Maersk delivers strong Q3 result, raises 2020 guidance

Danish container shipping major A.P. Moller – Maersk managed to grow earnings and cash flow in the third quarter of this year, despite the negative effect of the COVID-19 pandemic on global economies.

Maersk Essen entering the Port of Los Angeles. Image by Maersk

Profit for the period stood at $947 million in Q3 2020, representing an increase of 82 per cent from $520 million seen in the corresponding quarter a year earlier.

The company’s earnings before interest, tax, depreciation and amortisation (EBITDA) increased by 39 per cent to $2.3 billion with revenue decreasing 1.4 per cent to $9.9 billion.

As explained by the company, the performance increase was based on stringent costs control, agile capacity management, strong focus on customer offerings with further traction in uptake of digital services, and some benefit from a sequential demand recovery compared to the second quarter.  

“Despite COVID-19 negatively affecting activities in most of our businesses, our disciplined execution of the strategy led to solid earnings and cash flow growth in Q3,” Søren Skou, CEO of A.P. Moller – Maersk, commented.

At the same time, we managed to further integrate and simplify the organisation in Ocean & Logistics, we closed the acquisition of KGH Customs Services and continued the integration of Performance Team, supporting our strong financial performance in Logistics & Services.”

According to Maersk, the main performance driver this quarter was Ocean which, despite decreasing volumes of 3.6 per cent improved profitability by $511m to $1.8bn, reaching an EBITDA margin of 25.4 per cent on the back of a continued agile capacity deployment, lower costs and a temporary spike in short-term freight rates due to a sudden demand pick-up on some routes.

The performance was strongly supported by Logistics & Services which benefitted from significant demand in supply chain management, intermodal and the acquired Performance Team. In Q3, revenue in Logistics & Services grew 11 per cent and profitability increased by 44 per cent, achieving an EBITDA of $131 million up from $91 million in 2019, despite restructuring costs of $40 million.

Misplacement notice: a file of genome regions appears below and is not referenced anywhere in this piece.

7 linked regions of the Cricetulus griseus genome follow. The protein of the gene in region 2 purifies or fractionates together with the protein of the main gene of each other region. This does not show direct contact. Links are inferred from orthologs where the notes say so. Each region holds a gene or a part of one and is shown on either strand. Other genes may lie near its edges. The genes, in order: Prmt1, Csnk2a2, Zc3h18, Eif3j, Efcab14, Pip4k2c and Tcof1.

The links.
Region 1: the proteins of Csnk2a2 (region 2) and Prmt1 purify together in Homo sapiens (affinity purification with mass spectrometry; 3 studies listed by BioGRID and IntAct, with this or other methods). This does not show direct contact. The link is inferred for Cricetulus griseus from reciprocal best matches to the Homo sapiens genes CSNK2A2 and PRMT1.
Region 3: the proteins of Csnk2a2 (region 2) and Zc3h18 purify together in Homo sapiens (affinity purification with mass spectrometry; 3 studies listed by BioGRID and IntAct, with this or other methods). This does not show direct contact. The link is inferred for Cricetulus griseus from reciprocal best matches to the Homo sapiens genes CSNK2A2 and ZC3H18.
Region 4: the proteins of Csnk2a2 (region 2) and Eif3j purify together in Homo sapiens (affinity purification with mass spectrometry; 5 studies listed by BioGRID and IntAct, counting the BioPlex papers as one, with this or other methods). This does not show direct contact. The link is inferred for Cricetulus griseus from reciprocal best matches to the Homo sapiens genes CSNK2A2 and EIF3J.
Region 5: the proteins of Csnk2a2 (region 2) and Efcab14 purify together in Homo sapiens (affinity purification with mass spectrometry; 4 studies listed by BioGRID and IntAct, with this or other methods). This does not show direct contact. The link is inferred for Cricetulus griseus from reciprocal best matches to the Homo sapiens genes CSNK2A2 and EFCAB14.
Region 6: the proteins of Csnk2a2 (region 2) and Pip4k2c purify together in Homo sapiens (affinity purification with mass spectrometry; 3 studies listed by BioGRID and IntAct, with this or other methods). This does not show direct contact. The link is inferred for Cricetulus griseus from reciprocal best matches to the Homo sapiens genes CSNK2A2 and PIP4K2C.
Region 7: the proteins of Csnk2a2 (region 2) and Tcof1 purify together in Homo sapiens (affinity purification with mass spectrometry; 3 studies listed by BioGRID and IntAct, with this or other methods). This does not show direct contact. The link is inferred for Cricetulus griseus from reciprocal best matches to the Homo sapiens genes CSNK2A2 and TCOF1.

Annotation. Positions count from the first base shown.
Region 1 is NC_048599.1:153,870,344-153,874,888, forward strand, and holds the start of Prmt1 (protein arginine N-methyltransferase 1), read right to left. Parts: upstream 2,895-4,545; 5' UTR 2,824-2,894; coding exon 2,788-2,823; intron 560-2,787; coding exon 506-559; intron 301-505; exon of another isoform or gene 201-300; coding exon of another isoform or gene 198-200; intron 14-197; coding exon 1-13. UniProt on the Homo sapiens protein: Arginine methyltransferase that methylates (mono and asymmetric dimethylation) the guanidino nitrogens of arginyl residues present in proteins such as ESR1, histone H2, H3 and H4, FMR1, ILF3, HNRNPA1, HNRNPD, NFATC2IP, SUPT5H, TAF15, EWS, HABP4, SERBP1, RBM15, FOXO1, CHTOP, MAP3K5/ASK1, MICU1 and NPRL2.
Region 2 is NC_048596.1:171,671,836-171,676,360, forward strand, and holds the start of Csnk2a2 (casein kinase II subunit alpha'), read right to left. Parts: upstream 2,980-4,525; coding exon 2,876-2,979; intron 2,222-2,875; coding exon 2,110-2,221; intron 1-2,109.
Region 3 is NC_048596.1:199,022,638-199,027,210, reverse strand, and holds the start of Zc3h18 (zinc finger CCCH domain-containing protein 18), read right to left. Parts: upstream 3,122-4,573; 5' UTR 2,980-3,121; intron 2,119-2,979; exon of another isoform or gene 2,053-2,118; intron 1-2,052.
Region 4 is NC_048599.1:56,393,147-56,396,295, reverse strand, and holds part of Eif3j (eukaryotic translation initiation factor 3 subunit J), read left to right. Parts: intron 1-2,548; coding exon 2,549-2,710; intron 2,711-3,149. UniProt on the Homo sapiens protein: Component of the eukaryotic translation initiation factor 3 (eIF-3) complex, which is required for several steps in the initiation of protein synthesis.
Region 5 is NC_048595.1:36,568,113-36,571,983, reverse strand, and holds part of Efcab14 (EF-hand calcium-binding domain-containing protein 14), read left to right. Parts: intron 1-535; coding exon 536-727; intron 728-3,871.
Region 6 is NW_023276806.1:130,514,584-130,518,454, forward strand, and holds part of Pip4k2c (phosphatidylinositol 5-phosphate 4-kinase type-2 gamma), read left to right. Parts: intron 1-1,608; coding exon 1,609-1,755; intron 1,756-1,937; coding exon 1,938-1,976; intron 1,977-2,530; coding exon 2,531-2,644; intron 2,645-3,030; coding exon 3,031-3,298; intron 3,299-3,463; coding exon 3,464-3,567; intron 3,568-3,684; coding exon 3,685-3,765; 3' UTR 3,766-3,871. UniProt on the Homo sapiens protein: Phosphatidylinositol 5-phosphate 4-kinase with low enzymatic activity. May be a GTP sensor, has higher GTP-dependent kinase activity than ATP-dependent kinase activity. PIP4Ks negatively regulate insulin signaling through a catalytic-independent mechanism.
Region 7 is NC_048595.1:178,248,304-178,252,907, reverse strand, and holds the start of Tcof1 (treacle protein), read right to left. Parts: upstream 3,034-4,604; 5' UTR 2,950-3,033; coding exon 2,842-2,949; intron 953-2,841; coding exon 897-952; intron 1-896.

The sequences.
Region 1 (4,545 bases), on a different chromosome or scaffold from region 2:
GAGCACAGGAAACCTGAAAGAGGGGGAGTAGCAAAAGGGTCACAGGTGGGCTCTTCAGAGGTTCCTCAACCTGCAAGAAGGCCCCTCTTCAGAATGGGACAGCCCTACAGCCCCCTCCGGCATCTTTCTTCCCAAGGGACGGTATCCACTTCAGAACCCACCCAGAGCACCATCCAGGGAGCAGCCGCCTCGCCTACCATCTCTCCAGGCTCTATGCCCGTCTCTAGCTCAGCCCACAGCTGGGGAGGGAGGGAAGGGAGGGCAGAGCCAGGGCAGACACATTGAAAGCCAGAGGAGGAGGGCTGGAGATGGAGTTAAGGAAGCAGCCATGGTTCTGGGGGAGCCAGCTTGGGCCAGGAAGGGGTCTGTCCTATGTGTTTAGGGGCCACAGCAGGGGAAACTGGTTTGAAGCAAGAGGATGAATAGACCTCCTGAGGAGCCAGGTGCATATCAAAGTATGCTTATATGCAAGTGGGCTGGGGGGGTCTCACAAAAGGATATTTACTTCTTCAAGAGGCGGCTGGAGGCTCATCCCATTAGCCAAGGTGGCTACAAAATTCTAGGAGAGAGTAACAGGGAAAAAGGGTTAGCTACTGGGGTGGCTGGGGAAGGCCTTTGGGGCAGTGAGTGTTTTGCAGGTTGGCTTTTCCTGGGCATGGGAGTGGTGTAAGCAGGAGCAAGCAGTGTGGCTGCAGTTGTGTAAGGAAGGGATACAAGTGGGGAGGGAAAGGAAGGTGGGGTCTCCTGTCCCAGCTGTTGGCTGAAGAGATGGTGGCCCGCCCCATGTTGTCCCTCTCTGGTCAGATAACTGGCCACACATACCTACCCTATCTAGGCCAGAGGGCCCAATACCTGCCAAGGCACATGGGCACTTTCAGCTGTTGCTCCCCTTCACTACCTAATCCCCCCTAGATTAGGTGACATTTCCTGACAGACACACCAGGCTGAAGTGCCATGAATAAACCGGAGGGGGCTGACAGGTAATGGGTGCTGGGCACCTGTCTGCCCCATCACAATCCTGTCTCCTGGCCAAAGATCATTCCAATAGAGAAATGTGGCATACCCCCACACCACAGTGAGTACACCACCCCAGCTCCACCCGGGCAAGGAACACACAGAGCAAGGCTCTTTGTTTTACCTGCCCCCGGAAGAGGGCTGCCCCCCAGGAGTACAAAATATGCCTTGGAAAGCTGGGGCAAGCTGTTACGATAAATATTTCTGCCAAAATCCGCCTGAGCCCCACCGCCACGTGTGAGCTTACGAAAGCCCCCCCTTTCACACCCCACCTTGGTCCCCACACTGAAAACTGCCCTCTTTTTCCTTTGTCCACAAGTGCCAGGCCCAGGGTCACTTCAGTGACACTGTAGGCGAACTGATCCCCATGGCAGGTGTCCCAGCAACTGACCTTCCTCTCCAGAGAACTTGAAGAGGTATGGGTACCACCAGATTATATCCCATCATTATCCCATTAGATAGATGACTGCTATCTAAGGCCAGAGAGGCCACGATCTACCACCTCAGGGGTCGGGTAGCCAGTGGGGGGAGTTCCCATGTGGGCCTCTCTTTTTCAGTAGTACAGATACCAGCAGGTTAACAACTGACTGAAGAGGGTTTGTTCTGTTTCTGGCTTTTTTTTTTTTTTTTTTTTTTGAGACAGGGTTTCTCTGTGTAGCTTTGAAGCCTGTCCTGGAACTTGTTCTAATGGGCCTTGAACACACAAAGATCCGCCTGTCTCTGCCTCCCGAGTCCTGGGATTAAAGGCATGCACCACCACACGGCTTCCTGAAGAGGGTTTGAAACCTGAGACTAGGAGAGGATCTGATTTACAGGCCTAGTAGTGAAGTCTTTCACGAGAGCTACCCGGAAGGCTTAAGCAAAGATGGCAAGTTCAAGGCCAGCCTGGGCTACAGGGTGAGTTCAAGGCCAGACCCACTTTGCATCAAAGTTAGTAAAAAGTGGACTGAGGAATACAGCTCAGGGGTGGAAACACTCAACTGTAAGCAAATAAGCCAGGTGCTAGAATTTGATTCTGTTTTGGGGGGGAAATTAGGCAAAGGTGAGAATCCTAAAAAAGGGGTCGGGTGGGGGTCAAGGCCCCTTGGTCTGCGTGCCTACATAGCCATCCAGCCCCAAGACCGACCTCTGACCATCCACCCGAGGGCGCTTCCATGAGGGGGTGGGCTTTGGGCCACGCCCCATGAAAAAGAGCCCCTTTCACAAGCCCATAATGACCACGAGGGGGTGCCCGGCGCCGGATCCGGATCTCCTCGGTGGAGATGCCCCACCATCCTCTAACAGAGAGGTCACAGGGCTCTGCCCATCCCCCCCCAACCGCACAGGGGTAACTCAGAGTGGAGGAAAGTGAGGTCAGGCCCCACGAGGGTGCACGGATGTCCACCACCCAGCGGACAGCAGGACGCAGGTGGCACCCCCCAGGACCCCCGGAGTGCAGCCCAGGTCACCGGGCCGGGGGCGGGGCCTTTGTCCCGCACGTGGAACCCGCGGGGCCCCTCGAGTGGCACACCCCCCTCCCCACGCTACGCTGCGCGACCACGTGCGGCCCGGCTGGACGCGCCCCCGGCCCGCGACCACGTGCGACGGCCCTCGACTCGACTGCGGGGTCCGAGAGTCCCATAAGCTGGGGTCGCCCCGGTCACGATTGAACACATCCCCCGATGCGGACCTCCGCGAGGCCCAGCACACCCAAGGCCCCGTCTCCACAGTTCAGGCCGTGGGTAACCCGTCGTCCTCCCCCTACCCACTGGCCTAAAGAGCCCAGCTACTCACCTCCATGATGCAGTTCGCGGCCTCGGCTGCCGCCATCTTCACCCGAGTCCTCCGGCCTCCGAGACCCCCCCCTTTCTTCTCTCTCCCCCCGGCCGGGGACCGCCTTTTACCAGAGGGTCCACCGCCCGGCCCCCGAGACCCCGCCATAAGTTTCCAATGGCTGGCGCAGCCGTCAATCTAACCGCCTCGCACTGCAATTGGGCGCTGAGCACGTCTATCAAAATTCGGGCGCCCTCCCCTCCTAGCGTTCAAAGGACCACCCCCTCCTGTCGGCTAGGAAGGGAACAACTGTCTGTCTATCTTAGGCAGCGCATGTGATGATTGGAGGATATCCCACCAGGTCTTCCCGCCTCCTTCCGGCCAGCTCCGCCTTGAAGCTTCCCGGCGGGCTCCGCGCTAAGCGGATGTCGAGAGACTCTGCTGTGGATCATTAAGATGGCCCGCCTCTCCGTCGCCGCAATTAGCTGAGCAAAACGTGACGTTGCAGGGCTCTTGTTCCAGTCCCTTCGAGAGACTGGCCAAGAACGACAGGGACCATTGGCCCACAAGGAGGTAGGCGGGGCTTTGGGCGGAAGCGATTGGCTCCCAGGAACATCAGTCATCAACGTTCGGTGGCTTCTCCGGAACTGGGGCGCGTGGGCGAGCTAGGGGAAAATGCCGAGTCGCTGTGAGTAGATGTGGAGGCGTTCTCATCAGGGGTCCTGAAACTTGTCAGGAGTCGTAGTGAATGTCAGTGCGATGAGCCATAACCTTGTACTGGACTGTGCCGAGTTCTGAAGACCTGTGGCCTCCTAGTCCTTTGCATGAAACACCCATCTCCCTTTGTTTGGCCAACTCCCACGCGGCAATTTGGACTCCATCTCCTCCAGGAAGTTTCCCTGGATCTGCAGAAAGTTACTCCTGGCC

In Terminals & Towage, the company continued to expand margins and grow earnings, despite lower volumes and revenue.

The free cash flow generation of $3 billion in the first nine months of 2020 allowed the company to return cash to shareholders, finance acquisitions and reduce debt with net interest-bearing debt decreasing further to $10.8bn by the end of Q3 compared to $11.7bn by the end of 2019.

“Throughout the pandemic, our main priorities have been keeping our employees safe, keeping our global network and ports operating to serve our customers and supporting the societies we are part of. This continues to be our focus as demand has begun to partially recover,” Skou added.

Our progress in earnings and in our transformation allows us to look confidently past the extraordinary 2020, however we remain well aware of the high level of uncertainty the pandemic and associated lock downs continue to pose in the coming quarters.”

Share buy-back programme

Given the strong performance and cash generation, Maersk’s board of directors decided to initiate a new share buy-back programme of around $1.6 billion over a period of up to 15 months.

The first tranche — amounting to $500 million — is expected to start in December.

The remaining part of the share buy-back is subject to shareholder approval at the next annual general meeting in March 2021, Maersk informed.

The company explained that the decision is supported by the strong earnings and free cash flow generation seen in 2020, which has led to further deleveraging of the company and improved credit metrics in line with investment grade rating.

After improving profitability in Q3, Maersk raises guidance

Given the current momentum across the business, Maersk expects EBITDA before restructuring and integration costs in the range of $8bn to $8.5bn from previously between $7.5bn to $8bn.

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The global demand growth for containers is expected to contract by 4-5 per cent in 2020 due to COVID-19.

Organic volume growth in Ocean is now expected to be slightly below the average market growth from previously in line with or slightly below the market.

For 2021-2022, the accumulated guidance on capital expenditures is expected to be between $4.5bn and $5.5bn with the expectation of high cash conversion.